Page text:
TBI Factual: How vulnerable people’s stories can be told on TV
Sarah Murch, MD and executive producer at Zinc Media’s UK producer Blakeway North, discusses the challenges of turning vulnerable people’s stories into TV shows and the responsibility that goes with it.
As UK regulator Ofcom further consults on protecting participants in TV, it is true to say there has never been more scrutiny on programme makers. As a company that specialises in making films with vulnerable or marginalised contributors, Blakeway North welcomes that spotlight.
Twenty years ago, when running documentaries at Granada, I looked after many powerful films – from Mum, Heroin And Me, Jane Treays’s intimate look at heroin addiction tearing a family apart, to Prime Suspect, Chris Malone’s astonishing twin narrative film that followed police as they caught killer Mitchell Quy whilst charting the anguish of missing wife Lynsey’s family. We certainly took legal advice, and thought long and hard about how to support our contributors before, during and after transmission.
But it is a very different world today – with social media and the internet, every film exposes every contributor to potential abuse, and programmes no longer stay in the archive. Clips are out there forever.
Putting vulnerable people on TV
It is an enormous responsibility to put any contributor on the screen, let alone a vulnerable one. Our team, lead by myself and fellow exec producer Fran Baker, works hard to film responsibly and produce imaginatively in order to tell challenging stories, do justice to our contributors and also protect them.
Bringing in the broadcaster’s editorial policy and legal departments as early as possible is key. They can be an essential sounding board through production, with helpful enabling input. Also important is honesty with commissioning editors regarding concerns about the potential impact of filming on contributors, in order to steer narratives carefully.
Expert advice is another must. Our recent BBC Three film The Voices In My Head (which won at Sheffield Doc Fest and is from Ryan Lee Gregory and directed by Matt Drury) told the stories of Chaz, Kyle and Emmalina, who all lived with hearing voices. We worked with each of their support teams and also employed two experts, including a consultant psychiatrist with experience in this specialist field. They advised us and the contributors through the production and viewed the final film.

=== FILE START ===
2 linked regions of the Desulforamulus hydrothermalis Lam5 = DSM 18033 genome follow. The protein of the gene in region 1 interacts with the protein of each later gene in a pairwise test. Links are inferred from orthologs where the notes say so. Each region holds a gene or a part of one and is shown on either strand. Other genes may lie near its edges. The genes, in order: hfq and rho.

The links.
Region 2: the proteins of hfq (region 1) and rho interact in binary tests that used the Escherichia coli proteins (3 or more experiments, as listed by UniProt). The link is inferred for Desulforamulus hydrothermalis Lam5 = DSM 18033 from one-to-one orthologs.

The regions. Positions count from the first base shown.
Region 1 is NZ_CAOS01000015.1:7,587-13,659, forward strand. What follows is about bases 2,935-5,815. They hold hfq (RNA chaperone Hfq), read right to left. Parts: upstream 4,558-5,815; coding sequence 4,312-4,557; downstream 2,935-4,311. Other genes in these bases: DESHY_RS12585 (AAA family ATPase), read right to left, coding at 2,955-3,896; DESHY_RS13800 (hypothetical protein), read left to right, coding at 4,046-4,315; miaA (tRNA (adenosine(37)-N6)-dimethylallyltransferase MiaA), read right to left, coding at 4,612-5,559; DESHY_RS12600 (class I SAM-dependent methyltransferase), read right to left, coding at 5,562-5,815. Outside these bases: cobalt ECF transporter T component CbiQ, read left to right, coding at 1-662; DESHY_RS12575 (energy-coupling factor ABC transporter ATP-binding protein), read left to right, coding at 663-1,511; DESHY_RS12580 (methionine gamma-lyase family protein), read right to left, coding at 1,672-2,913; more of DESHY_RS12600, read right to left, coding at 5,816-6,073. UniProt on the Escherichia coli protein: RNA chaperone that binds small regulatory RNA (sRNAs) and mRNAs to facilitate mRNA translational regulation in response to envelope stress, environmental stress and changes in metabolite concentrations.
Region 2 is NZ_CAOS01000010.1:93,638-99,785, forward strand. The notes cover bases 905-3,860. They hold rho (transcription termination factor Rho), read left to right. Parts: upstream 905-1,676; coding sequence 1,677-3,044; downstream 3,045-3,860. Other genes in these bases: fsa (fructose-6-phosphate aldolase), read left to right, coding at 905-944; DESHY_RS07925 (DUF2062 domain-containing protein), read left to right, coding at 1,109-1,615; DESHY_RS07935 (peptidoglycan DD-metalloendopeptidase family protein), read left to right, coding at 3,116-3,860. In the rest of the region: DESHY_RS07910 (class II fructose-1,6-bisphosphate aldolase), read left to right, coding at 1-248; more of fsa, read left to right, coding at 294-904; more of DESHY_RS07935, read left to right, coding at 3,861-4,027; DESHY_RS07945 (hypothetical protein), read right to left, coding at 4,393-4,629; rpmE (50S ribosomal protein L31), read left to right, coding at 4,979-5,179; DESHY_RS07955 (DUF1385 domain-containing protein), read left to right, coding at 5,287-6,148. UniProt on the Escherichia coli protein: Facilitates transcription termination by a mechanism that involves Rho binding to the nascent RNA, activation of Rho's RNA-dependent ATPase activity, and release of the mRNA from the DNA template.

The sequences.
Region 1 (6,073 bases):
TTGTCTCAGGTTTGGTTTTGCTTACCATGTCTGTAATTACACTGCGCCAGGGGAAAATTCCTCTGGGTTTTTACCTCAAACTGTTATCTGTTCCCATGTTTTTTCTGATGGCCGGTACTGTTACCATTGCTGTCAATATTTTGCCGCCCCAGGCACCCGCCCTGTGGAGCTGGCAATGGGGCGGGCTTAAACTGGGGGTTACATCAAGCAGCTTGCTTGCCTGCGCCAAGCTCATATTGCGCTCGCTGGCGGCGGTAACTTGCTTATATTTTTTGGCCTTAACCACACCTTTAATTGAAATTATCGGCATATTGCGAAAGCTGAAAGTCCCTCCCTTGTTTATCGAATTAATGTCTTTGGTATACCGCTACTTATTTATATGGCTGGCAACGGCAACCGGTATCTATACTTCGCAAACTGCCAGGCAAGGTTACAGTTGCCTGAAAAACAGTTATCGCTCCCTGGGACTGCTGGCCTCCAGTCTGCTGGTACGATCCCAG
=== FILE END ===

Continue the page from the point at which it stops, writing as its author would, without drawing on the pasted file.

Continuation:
We also ensured our cast were integral to the film-making process, enabling them to tell their own stories, logging what their voices said to them throughout filming, choosing voice actors to record them for the film and being present for the voice record. All three felt the production was empowering and feel proud, as do we, that the film is now used by psychiatric support services.
Directing the editorial
Working closely with charities helps steer the direction of films as well as advising on best practice with contributors. Victim Support and other regional providers helped us cast our award-winning film Manchester Bomb – Our Story, which explored the Post-Traumatic Stress Disorders (PTSD’s) affecting many survivors of the Ariane Grande concert bomb. Taking their advice on board helped us craft protocols for casting and filming. And they helped us support families throughout transmission and beyond.
Films about people on the edge of society are also challenging, from the sex offenders in our Stacey Dooley film Second Chance Sex Offenders to those in our forthcoming film, Can Sex Offenders Change?, or the women in our EDL Girls: Don’t Call Me Racist doc. You might not think of them as traditionally vulnerable, but they often are – and responsible TV portrayal and post transmission support is vital.
At Blakeway North, our duty of care extends to on-screen talent and production teams too. Authors like Chanell Wallace, who made Life After My Brother’s Murder, or Becky Southworth, who was behind From Care To Chaos, which reveals her childhood in care, open their lives and air the difficulties from their pasts. We take care of our production teams, ensuring a supportive working environment through production and beyond. Duty of care doesn’t end on transmission and our teams often stay in touch with our contributors for months, even years.
Crucially, contributor care isn’t about a package of support – it runs through our planning and communication with all of those involved and the authenticity of our storytelling. We pride ourselves in making powerful documentaries that touch audiences, and also in doing the right thing by all of those involved.
Sarah Murch is MD and executive producer at Blakeway North, part of Zinc Media. She launched Blakeway North in Manchester, UK in 2008 having previously run the documentaries department at Granada Television.